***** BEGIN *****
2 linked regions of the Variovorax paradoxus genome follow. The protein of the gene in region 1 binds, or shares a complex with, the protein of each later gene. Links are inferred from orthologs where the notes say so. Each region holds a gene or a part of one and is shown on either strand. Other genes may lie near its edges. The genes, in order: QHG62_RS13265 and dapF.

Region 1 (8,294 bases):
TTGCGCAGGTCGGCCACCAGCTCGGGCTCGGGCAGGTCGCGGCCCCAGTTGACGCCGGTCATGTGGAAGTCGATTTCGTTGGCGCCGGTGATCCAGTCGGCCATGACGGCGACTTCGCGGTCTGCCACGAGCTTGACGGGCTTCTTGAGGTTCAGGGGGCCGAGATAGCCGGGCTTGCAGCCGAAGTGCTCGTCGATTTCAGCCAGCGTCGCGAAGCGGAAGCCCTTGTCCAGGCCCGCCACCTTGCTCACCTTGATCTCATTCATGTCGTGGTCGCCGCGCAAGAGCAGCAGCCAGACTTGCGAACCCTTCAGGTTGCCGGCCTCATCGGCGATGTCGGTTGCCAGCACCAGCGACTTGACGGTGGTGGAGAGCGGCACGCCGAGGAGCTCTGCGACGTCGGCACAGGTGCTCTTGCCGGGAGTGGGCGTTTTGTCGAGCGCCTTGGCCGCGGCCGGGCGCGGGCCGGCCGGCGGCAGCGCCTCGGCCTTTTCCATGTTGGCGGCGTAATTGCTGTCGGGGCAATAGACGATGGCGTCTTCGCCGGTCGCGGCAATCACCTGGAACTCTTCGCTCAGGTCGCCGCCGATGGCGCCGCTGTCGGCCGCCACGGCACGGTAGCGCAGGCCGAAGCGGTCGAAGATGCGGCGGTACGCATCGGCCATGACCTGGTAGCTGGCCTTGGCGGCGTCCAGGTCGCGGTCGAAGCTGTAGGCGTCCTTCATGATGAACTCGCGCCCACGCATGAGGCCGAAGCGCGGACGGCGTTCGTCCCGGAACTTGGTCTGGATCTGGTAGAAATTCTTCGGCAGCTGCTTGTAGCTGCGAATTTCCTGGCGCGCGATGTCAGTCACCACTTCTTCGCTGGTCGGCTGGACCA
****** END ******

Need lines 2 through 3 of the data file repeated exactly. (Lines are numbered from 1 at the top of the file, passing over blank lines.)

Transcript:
Region 1 (8,294 bases):
TTGCGCAGGTCGGCCACCAGCTCGGGCTCGGGCAGGTCGCGGCCCCAGTTGACGCCGGTCATGTGGAAGTCGATTTCGTTGGCGCCGGTGATCCAGTCGGCCATGACGGCGACTTCGCGGTCTGCCACGAGCTTGACGGGCTTCTTGAGGTTCAGGGGGCCGAGATAGCCGGGCTTGCAGCCGAAGTGCTCGTCGATTTCAGCCAGCGTCGCGAAGCGGAAGCCCTTGTCCAGGCCCGCCACCTTGCTCACCTTGATCTCATTCATGTCGTGGTCGCCGCGCAAGAGCAGCAGCCAGACTTGCGAACCCTTCAGGTTGCCGGCCTCATCGGCGATGTCGGTTGCCAGCACCAGCGACTTGACGGTGGTGGAGAGCGGCACGCCGAGGAGCTCTGCGACGTCGGCACAGGTGCTCTTGCCGGGAGTGGGCGTTTTGTCGAGCGCCTTGGCCGCGGCCGGGCGCGGGCCGGCCGGCGGCAGCGCCTCGGCCTTTTCCATGTTGGCGGCGTAATTGCTGTCGGGGCAATAGACGATGGCGTCTTCGCCGGTCGCGGCAATCACCTGGAACTCTTCGCTCAGGTCGCCGCCGATGGCGCCGCTGTCGGCCGCCACGGCACGGTAGCGCAGGCCGAAGCGGTCGAAGATGCGGCGGTACGCATCGGCCATGACCTGGTAGCTGGCCTTGGCGGCGTCCAGGTCGCGGTCGAAGCTGTAGGCGTCCTTCATGATGAACTCGCGCCCACGCATGAGGCCGAAGCGCGGACGGCGTTCGTCCCGGAACTTGGTCTGGATCTGGTAGAAATTCTTCGGCAGCTGCTTGTAGCTGCGAATTTCCTGGCGCGCGATGTCAGTCACCACTTCTTCGCTGGTCGGCTGGACCA